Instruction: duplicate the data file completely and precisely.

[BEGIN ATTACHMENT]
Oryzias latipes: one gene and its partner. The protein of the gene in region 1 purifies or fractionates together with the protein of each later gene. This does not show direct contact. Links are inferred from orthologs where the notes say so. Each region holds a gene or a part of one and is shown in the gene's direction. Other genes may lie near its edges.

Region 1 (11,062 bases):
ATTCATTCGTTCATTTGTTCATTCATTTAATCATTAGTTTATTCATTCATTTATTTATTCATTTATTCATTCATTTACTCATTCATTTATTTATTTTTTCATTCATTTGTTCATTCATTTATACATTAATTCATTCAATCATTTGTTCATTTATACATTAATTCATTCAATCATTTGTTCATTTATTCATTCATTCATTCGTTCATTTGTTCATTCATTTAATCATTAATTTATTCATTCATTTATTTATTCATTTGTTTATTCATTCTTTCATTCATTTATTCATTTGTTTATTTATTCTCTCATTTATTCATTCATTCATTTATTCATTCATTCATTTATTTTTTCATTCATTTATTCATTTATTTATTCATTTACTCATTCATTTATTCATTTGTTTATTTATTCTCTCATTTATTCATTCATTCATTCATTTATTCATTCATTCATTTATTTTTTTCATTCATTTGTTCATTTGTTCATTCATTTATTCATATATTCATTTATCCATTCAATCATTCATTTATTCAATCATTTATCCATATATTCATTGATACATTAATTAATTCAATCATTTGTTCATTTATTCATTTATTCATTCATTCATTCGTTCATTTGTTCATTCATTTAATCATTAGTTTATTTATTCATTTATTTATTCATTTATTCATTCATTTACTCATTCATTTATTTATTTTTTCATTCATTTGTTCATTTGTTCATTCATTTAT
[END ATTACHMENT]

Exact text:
Oryzias latipes: one gene and its partner. The protein of the gene in region 1 purifies or fractionates together with the protein of each later gene. This does not show direct contact. Links are inferred from orthologs where the notes say so. Each region holds a gene or a part of one and is shown in the gene's direction. Other genes may lie near its edges.

Region 1 (11,062 bases):
ATTCATTCGTTCATTTGTTCATTCATTTAATCATTAGTTTATTCATTCATTTATTTATTCATTTATTCATTCATTTACTCATTCATTTATTTATTTTTTCATTCATTTGTTCATTCATTTATACATTAATTCATTCAATCATTTGTTCATTTATACATTAATTCATTCAATCATTTGTTCATTTATTCATTCATTCATTCGTTCATTTGTTCATTCATTTAATCATTAATTTATTCATTCATTTATTTATTCATTTGTTTATTCATTCTTTCATTCATTTATTCATTTGTTTATTTATTCTCTCATTTATTCATTCATTCATTTATTCATTCATTCATTTATTTTTTCATTCATTTATTCATTTATTTATTCATTTACTCATTCATTTATTCATTTGTTTATTTATTCTCTCATTTATTCATTCATTCATTCATTTATTCATTCATTCATTTATTTTTTTCATTCATTTGTTCATTTGTTCATTCATTTATTCATATATTCATTTATCCATTCAATCATTCATTTATTCAATCATTTATCCATATATTCATTGATACATTAATTAATTCAATCATTTGTTCATTTATTCATTTATTCATTCATTCATTCGTTCATTTGTTCATTCATTTAATCATTAGTTTATTTATTCATTTATTTATTCATTTATTCATTCATTTACTCATTCATTTATTTATTTTTTCATTCATTTGTTCATTTGTTCATTCATTTAT